- Causes an accident in which another person suffered severe injuries or lost their life
- When a driver with three or more prior DUI convictions within 10 years is arrested and charged with DUI again within the same period
- When a driver is arrested and charged for DUI and has previously been convicted of felony DUI in the state
If you are facing arrest for drunk driving and the police have a strong reason to believe that you have injured or killed another person or you have multiple DUI convictions, they are allowed by law to take your blood sample for DUI chemical testing.
When a Driver is Under Suspicion for California DUID
California DUID occurs when a driver is operating a vehicle under the influence of drugs. DUI and DUID are both severe offenses in the state. If the police have a strong reason to believe that a driver is under the influence of drugs, conducting a breath test will not give then the DUI results they need to charge you of DUID. in that case, the driver will be required to agree to blood testing as it is the only way to know for sure whether or not the driver has drugs in his/her bloodstream.
Some of the indications the police might have to suspect a driver of DUID include:
- Conflicting statements from the driver
- Presence of objective signs of intoxication by drugs
- Physical evidence that the driver was using drugs
Possible Legal Defenses for Violating Implied Consent Laws
If you have been arrested and charged with violating the implied consent laws, it is advisable to get in touch with a competent DUI defense attorney. The help of an experienced attorney will go a long way in helping you avoid facing the serious additional consequences listed above. License suspension is a severe penalty, especially for a person who depends on his/her vehicle for their day-to-day life. A suspended license for a certain period will mean that the driver will not be able to get to work, run errands, or even take care of his/her business or family. The good thing is that there are defense strategies your attorney can use to help you avoid these severe penalties.
The most common defense strategy to use in such a case is that your arrest wasn’t lawful. Remember that a person can only be found guilty of violating the implied consent law if their detention was legal. Your attorney could take advantage of this to prove to the court that your arrest wasn’t lawful. If you were randomly stopped by the police, with no probable cause, and were under arrest, you will not face a conviction for refusing to yield to DUI testing. The court will require the arresting officer to state his/her reasons for your arrest. If the probable reason for your arrest given does not satisfy the judgment, the court might drop your charges.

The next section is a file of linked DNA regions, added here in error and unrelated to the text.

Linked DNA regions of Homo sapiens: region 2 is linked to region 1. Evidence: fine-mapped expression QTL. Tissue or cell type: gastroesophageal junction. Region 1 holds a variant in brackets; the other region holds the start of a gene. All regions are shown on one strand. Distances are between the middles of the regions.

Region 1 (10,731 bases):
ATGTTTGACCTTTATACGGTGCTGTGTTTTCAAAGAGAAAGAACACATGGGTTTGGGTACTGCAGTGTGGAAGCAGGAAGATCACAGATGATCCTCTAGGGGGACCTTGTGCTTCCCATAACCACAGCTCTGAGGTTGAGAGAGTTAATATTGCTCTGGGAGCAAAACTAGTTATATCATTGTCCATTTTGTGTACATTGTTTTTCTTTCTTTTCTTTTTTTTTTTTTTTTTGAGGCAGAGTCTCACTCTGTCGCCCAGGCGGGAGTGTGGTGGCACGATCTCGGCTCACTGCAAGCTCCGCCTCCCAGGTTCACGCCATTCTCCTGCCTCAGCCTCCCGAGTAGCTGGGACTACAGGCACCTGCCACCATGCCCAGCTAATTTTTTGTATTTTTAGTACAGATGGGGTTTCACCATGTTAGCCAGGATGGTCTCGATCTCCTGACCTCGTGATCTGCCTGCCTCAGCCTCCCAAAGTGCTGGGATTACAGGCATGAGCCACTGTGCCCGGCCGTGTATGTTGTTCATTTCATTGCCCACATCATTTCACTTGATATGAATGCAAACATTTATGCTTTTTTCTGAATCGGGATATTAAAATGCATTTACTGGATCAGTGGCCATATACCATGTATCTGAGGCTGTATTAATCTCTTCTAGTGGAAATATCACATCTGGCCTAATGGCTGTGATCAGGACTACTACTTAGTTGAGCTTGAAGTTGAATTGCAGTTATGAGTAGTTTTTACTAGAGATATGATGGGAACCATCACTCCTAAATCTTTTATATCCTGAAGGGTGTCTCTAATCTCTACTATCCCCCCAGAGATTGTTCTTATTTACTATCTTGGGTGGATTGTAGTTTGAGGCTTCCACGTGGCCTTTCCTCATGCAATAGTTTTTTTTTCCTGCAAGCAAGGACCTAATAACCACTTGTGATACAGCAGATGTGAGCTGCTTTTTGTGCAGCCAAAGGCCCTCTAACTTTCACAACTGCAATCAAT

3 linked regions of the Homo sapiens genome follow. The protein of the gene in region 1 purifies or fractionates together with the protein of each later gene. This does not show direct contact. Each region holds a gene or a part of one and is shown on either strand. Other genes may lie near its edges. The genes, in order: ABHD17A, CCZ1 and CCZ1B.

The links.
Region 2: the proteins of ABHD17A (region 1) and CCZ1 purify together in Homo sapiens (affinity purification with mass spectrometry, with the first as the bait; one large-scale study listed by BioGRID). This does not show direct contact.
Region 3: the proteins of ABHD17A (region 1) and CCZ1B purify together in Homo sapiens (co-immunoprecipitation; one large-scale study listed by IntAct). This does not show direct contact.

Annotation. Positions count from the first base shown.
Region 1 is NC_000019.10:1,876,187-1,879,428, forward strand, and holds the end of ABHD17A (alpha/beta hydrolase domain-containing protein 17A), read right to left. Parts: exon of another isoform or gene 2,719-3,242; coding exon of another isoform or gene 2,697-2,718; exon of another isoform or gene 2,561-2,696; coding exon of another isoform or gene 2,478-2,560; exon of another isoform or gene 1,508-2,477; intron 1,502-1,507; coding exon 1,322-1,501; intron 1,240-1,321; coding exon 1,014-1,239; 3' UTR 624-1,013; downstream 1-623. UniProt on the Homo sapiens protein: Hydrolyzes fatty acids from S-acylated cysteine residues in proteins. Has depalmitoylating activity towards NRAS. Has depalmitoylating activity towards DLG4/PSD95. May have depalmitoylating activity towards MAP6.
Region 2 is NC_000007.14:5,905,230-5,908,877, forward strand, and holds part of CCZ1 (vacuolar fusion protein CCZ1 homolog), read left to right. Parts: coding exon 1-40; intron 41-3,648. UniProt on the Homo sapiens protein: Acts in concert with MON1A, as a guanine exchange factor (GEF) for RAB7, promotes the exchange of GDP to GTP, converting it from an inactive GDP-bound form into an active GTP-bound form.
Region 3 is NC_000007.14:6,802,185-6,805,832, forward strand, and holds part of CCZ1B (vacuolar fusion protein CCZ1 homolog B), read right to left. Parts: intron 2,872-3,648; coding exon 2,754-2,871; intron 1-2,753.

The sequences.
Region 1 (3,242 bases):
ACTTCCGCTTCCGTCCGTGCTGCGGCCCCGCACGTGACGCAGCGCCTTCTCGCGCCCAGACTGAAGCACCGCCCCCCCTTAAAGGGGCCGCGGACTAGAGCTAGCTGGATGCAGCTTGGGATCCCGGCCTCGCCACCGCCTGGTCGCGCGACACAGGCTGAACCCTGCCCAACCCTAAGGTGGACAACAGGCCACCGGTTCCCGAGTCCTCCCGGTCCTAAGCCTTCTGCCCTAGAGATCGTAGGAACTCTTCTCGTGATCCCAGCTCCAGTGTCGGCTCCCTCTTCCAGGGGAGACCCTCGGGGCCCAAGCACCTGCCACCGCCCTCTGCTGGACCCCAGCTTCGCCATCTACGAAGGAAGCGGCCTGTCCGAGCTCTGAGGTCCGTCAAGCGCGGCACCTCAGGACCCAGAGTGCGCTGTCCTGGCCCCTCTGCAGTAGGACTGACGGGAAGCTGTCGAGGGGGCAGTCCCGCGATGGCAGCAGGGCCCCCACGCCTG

Note that if your arrest was not legal, then you might have a chance of also getting acquitted of any DUI charges you might be facing. California law requires the police to have a probable reason for stopping drivers before they can arrest and charge them with drunk driving. If you did not give Consent to DUI testing because you believed that your arrest was not legal, any evidence the police might have gathered against you would not be admissible in court during your DUI trial.
Who Is Affected by the California Implied Consent Law?
Note that the implied consent law in California affects all drivers operating in the state. These include:
- All California residents who have a state driver’s license
- All non-California residents who hold an out-of-state driver’s license
Find a San Jose DUI Attorney Law Firm Near Me
The implied consent law requires every driver in California to agree to DUI chemical testing after a legal arrest. However, if you believe that your arrest was not lawful, you may not be guilty of violating these laws. At San Jose DUI Attorney Law Firm, we have a dedicated team that is willing and ready to help California drivers facing charges for failing to yield to DUI testing. We can help prove to the court that your arrest was not lawful and that you were justified for refusing to agree to the test. Call us at 408-777-6630 if you are in San Jose, and let us take charge of your defense.